Richard Dadd was a founder member of “The Clique,” other artists involved being Frith, Augustus Egg, and H N O’Neil. In the early 1840s, Dadd travelled to the Middle East. The myriad of unnacustomed sights and experiences of this journey changed the work of the painter, and he exhibited the first signs of the insanity that was to define the rest of his life.
Dadd’s father - it is tempting to say Dadd’s Dad - was advised to take his overwrought son for a stay in the country to calm him down. Tragically the by now insane painter, stabbed his father to death in Cobham, Surrey, then quickly left the country. Dadd intended to kill the Austrian Emperor, but stabbed a fellow passenger on a stagecoach in France, and was arrested and brought back to England. He spent the rest of his life in institutions for the insane, where he was generally well-treated and encouraged to continue to paint.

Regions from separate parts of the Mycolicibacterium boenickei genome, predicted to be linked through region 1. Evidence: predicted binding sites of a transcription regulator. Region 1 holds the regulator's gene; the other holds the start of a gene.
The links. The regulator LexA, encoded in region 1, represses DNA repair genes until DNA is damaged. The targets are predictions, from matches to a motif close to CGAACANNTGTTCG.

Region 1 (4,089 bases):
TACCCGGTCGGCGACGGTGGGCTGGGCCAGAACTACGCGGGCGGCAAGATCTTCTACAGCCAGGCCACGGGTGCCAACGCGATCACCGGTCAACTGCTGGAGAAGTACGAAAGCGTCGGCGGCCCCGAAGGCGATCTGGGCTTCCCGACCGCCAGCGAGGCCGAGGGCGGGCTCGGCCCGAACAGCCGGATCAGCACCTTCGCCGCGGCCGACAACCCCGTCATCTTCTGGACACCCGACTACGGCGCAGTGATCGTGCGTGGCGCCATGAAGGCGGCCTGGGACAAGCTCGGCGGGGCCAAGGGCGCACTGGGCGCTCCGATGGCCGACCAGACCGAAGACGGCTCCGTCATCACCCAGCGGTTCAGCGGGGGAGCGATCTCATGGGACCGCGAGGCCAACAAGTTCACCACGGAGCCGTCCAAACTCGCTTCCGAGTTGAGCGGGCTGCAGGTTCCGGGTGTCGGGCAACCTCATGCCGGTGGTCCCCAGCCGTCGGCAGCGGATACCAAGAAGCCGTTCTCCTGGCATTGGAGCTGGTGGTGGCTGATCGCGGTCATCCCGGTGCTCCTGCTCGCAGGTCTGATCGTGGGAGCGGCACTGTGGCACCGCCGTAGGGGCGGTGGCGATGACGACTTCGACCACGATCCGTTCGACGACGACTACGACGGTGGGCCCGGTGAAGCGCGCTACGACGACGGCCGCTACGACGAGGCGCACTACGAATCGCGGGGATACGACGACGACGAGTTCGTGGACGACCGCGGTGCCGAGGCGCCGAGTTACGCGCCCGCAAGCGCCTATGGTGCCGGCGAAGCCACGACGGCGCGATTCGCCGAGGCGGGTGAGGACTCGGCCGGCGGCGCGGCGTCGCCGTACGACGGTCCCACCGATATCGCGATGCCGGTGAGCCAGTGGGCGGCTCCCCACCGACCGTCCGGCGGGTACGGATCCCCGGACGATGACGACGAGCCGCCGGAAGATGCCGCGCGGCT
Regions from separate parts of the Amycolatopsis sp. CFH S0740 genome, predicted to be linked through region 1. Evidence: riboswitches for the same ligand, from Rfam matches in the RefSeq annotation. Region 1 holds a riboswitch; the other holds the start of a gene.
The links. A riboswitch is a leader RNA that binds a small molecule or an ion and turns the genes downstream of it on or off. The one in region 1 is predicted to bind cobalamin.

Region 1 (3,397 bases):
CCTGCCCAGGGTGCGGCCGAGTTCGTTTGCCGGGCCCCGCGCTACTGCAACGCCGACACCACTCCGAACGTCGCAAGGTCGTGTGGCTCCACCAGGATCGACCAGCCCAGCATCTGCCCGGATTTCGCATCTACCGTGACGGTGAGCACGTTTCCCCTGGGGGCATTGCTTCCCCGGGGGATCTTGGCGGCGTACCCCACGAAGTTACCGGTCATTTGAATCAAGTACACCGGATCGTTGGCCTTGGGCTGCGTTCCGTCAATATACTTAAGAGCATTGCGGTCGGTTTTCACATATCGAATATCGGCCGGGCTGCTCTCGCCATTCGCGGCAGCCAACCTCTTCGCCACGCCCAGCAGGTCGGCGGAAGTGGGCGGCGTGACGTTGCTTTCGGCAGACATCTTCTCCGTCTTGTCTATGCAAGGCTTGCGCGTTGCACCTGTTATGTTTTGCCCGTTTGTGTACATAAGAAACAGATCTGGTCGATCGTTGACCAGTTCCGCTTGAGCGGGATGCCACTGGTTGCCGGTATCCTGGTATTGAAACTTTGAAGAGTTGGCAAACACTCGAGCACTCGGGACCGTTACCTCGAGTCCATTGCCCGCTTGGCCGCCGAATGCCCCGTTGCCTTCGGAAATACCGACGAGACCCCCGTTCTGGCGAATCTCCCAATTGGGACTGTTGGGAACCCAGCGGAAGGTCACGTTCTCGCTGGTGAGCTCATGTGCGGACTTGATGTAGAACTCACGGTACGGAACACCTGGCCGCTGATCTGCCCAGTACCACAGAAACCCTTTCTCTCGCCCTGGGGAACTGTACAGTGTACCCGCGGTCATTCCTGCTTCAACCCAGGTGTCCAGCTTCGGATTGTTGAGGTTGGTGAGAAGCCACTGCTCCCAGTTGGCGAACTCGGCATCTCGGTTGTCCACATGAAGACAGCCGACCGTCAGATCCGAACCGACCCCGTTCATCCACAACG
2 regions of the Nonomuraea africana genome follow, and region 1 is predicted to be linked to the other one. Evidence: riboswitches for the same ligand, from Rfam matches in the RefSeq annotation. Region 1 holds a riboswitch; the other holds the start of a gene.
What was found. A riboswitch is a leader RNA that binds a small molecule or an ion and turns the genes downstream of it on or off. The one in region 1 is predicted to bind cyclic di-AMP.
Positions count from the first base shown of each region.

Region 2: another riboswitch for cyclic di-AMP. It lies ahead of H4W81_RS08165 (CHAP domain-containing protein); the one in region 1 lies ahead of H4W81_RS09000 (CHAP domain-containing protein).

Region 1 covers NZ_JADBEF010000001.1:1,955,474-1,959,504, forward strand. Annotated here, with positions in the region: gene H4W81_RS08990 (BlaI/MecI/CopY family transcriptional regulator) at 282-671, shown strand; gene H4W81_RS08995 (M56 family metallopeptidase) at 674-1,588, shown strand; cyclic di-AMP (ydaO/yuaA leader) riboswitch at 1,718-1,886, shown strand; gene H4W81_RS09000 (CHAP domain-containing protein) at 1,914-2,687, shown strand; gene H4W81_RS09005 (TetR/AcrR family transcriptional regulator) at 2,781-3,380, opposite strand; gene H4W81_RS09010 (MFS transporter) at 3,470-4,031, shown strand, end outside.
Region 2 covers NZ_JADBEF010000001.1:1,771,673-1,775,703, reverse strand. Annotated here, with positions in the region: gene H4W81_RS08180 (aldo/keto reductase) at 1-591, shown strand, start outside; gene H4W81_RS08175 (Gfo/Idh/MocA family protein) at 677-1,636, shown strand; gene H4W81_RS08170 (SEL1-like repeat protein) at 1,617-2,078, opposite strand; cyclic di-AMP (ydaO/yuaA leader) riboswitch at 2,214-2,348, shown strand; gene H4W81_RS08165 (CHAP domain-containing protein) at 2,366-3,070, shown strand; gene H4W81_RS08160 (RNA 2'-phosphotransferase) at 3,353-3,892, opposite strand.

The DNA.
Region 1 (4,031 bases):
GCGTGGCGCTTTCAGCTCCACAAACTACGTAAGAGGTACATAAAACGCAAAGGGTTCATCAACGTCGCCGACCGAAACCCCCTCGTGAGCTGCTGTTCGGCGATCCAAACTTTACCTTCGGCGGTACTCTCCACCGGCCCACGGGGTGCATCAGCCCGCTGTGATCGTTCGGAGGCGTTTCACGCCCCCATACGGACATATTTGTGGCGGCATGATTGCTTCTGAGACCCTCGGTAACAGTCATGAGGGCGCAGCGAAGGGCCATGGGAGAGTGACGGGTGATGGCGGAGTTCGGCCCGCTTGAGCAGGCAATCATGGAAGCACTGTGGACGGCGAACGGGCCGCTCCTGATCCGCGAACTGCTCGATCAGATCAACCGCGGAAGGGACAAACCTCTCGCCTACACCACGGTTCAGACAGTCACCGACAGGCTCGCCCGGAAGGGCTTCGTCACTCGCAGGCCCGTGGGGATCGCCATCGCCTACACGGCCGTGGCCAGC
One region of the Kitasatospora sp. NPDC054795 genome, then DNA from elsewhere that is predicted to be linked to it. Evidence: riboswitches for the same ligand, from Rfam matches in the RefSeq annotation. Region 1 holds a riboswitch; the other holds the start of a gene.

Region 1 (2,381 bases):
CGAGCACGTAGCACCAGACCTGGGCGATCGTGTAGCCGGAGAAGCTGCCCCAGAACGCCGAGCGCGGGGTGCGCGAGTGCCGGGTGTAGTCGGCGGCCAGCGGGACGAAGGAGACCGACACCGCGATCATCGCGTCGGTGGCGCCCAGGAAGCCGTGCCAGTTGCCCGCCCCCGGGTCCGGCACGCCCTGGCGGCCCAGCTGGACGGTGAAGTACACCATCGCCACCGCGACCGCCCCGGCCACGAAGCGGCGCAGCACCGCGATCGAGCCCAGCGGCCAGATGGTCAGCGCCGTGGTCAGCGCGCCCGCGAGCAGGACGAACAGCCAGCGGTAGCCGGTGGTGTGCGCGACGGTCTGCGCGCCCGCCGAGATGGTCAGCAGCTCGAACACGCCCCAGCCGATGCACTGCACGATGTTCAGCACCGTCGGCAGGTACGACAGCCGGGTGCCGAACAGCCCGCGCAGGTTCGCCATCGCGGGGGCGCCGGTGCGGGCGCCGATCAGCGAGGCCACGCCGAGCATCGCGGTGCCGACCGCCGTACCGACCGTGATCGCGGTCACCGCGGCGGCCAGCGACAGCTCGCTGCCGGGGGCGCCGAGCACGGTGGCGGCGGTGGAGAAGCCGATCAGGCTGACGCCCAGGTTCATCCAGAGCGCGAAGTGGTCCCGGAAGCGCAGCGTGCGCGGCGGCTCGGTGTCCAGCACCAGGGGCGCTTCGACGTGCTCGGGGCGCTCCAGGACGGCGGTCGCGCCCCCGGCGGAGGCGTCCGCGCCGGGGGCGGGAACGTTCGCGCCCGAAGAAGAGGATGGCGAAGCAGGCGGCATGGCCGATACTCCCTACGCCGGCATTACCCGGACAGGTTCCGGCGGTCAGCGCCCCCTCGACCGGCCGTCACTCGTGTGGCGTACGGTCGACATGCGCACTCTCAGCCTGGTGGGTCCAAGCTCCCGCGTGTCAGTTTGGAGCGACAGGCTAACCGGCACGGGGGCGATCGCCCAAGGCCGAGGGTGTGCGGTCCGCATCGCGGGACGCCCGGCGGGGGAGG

The pictures painted by Dadd are densely packed with fantastic fairy figures, and are both fascinating original works of art, and a record of his schizophrenia. Artists in many fields often pay a high price for their creativity, and their legacy to their public. Richard Dadd, perhaps, paid a higher price than anyone else. Source: http://www.victorianartinbritain.co.uk/